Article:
Not All Hip Shoulder Separation is Created Equal

hip and shoulder separation

One of the main creators of a more powerful throw is the torque we get through a good hip shoulder separation from the upper half. But when it comes to how much, more is not necessarily always better. Today we’ll talk briefly about why, as well as look at some things we can do in the weight room to help. But first, let’s go over what creates good hip / shoulder separation?

    • Elasticity
    • Good core stiffness

The terms “stiffness” and “separation” contradict one another but the synchronization between the two are vital to creating upper body torque. Without a stiff, strong core you can’t transfer energy efficiently but without the separation you don’t have any energy and speed to transfer in the first place. Let’s take a look.

1. Elasticity

The elasticity we get from our trunk / core involves not just one but a series of muscles and tendons that run from the front hip to the back (dominant-side) arm. This is known as a “sling” or “serape”. During hip / shoulder separation these muscles get lengthened and stretched to create tension much like a slingshot being pulled back.

2. Core Stiffness

Great core strength will not only help pull the athlete further into separation / rotation (pull the slingshot back), but it will provide the stiffness / strength to hold it there until first foot strike. This will cause all the power created in the upper half to be stored and then released late into the delivery, creating a much faster and more powerful throw with later arm speed and higher velocity ceiling.

Different strokes for different folks!

As I’ve said many times, not all athletes are built the same so their training programs pitching mechanics should be tailored individually from athlete-to-athlete. Here’s why.

If we consciously try to produce more separation than we can produce in hopes of creating a bigger range of motion, we might actually see a decrease in velocity if it isn’t synced up with the rest of our mechanics.  On the other hand, if we try to be too quick or consciously hold the trunk back while coming down the mound, we may slow ourselves down creating leaks such as a late arm or early arm speed. This will hijack valuable energy needed to reach higher velocities.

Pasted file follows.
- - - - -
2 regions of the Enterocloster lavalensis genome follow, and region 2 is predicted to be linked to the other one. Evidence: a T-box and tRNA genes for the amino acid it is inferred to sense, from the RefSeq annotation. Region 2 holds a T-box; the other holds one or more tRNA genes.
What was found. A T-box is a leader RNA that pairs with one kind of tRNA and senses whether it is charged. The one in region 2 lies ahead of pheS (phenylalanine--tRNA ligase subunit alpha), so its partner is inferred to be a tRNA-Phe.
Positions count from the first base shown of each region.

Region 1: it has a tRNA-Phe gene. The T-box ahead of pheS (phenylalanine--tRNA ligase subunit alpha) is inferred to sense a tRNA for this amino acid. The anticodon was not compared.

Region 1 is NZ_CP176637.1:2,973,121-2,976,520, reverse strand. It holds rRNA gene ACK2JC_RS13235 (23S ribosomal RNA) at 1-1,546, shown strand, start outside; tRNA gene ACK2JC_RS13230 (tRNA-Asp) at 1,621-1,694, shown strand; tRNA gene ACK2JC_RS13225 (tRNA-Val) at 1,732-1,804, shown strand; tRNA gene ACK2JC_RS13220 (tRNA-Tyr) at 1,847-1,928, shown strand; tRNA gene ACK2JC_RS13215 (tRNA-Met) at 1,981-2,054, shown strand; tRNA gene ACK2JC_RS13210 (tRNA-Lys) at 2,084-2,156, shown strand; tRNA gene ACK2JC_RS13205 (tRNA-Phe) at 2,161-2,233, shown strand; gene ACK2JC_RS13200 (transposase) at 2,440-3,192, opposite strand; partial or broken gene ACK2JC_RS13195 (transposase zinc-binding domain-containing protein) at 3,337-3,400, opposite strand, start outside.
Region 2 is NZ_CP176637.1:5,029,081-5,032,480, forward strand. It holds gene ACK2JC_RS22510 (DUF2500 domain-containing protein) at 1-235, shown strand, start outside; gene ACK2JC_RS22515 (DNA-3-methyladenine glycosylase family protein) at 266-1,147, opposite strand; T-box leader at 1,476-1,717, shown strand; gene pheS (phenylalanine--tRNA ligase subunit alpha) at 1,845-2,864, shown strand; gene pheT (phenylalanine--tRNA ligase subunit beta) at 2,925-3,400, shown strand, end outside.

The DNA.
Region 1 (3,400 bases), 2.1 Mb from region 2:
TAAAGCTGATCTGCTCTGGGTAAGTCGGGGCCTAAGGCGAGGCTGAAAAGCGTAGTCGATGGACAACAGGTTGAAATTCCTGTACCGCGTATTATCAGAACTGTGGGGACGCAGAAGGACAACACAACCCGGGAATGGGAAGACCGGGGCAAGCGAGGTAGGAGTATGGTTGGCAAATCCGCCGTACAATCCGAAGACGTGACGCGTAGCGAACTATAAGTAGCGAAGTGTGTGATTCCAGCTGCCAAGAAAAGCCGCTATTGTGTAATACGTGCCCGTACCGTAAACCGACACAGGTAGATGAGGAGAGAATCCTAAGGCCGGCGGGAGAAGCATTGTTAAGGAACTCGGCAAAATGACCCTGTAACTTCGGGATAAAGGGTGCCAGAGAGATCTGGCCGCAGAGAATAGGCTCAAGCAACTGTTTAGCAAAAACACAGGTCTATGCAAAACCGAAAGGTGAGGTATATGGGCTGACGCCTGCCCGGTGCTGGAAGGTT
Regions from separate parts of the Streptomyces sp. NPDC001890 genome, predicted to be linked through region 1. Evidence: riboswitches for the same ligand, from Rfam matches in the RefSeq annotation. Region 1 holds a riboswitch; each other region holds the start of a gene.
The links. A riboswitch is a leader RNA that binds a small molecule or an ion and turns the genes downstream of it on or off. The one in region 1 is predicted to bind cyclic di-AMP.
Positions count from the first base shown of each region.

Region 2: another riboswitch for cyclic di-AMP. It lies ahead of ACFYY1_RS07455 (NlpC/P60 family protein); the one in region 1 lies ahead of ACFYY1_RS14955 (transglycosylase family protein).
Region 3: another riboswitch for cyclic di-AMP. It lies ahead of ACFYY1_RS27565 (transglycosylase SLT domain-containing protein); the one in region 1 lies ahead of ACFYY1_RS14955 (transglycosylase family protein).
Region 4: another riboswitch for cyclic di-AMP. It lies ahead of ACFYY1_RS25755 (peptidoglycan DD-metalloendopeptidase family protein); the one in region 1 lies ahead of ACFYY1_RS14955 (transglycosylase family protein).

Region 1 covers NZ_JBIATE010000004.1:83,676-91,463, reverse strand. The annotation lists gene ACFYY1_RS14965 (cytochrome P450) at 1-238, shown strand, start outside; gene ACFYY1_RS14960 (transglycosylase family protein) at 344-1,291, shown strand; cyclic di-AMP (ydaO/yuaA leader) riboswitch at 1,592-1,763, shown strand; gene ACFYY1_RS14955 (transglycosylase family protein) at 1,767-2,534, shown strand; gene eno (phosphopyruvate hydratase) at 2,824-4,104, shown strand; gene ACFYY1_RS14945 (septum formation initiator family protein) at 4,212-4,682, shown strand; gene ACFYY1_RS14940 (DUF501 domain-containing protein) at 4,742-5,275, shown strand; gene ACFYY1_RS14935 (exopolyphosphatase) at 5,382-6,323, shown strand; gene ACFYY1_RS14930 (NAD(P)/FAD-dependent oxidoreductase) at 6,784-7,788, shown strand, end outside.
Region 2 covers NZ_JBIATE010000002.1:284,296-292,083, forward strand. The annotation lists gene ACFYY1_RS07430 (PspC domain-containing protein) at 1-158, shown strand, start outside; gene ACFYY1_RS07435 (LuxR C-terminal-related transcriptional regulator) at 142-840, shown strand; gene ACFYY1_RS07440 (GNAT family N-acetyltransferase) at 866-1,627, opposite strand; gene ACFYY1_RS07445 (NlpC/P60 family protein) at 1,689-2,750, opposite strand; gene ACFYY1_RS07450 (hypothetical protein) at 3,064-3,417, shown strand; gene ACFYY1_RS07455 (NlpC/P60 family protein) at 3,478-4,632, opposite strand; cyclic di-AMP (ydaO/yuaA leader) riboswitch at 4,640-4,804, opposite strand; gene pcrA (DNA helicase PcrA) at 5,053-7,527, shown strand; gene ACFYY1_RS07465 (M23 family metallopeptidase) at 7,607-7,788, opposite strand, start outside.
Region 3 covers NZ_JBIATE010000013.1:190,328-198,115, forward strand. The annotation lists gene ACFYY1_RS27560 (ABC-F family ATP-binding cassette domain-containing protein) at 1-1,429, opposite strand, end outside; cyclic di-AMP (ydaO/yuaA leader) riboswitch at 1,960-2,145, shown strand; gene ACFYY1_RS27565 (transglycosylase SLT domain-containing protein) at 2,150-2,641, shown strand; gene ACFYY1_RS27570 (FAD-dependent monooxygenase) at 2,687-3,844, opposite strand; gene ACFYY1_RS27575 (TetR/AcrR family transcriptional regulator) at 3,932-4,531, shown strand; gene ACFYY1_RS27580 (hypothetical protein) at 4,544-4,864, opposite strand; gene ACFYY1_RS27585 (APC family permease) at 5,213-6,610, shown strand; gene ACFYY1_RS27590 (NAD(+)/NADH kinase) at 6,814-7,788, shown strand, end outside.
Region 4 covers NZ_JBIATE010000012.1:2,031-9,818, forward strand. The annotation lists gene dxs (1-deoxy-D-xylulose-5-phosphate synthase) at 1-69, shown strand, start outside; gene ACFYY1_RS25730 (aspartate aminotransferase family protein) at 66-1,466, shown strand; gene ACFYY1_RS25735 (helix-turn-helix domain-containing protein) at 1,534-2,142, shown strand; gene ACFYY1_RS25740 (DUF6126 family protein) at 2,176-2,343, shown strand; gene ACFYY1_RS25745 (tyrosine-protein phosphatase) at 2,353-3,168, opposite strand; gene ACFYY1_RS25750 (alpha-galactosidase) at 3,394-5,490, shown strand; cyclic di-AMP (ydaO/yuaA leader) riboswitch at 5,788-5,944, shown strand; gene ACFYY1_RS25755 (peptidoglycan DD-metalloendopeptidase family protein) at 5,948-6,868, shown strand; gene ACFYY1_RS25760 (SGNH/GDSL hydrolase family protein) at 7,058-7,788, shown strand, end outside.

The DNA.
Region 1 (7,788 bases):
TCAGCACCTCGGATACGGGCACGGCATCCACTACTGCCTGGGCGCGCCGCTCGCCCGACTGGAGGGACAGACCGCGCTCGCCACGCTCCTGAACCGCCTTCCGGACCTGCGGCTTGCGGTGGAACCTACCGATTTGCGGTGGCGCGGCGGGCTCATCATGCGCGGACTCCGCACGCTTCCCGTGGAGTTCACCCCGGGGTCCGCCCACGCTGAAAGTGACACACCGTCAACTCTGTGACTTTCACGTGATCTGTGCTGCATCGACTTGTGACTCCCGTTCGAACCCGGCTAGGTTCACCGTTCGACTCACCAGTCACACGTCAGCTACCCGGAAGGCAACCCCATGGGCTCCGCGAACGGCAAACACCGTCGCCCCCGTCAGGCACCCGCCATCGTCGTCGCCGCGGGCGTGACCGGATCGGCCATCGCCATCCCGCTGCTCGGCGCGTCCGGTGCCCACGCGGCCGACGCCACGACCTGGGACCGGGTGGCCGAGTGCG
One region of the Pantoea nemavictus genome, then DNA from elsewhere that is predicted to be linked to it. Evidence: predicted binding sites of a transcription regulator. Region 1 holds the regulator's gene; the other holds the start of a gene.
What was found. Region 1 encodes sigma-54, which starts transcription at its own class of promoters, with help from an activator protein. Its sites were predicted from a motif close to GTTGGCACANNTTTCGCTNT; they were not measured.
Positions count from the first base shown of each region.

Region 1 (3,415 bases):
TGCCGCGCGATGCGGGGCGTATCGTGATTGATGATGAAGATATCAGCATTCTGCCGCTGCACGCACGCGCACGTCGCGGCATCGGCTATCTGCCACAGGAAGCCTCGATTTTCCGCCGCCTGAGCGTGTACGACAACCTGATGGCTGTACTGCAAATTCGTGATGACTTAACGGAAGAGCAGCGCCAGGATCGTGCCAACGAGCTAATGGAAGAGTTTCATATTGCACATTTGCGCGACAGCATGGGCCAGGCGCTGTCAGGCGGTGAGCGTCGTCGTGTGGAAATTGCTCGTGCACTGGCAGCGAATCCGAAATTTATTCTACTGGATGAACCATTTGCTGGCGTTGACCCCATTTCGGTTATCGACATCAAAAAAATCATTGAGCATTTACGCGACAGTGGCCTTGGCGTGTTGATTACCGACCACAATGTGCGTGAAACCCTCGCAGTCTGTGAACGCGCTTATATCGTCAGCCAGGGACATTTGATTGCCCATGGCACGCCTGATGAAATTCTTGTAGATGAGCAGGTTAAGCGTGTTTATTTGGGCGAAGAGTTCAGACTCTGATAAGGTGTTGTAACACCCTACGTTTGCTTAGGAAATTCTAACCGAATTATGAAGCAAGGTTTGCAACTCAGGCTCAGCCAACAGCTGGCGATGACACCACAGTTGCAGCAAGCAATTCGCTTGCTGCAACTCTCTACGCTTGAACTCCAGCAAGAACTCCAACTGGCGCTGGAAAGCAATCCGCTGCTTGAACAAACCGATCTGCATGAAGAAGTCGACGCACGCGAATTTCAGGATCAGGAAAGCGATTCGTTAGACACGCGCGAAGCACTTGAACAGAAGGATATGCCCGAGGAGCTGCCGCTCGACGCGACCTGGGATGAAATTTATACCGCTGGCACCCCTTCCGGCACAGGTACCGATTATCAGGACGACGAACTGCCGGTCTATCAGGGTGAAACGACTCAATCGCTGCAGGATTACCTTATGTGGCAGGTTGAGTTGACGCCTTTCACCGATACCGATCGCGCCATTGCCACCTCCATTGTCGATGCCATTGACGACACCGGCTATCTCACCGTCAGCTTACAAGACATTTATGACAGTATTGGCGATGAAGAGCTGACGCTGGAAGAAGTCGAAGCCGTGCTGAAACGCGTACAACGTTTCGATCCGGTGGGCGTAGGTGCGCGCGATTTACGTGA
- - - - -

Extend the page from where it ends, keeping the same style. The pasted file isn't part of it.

Physical characteristics such as mobility, strength, limb length and elasticity taken during the assessment should tell us what type of athlete we are dealing with anatomically. This should help us choose the ideal mechanics and range of motion based off the athlete’s individual profile.

For example, taller athletes tend to be more elastic and are capable of a much larger “pre-stretch” of the trunk. This will allow them to open the front leg earlier than their shorter and stiffer counterparts in order to allow for more separation to occur.

(Randy Johnson)

However, for this taller, more elastic athlete, the ability to “harness and hold” that stretch requires great core stiffness. Exercises like this one could be just what the doctor ordered to ensure he doesn’t “unwind” prematurely.

(Core Stability at Stride Length)

A shorter more “compact” pitcher that doesn’t have much ROM here will have a tendency to stay closed with the front foot and hip for as long as possible as they make their way down the mound to deliver a quick powerful rotation.

(Zach Greinke)

For this type of athlete, doubling up on hip and t-spine mobility to maintain good ROM is clutch.

(Quadruped T-spine Mobility)

(Supine Knee-to-Knee)


Knowing what hip and shoulder separation means is one thing. Knowing what causes it and how to optimize it is a whole other thing. It requires a knowledge of anatomy as well as drills in the weight room and in the tunnel. The two go hand-in-hand.

For a more analytical view on this topic please click here.

See ya’ in the gym…

By Nunzio Signore (BA, CSCS, CPT, NASM, FMS)

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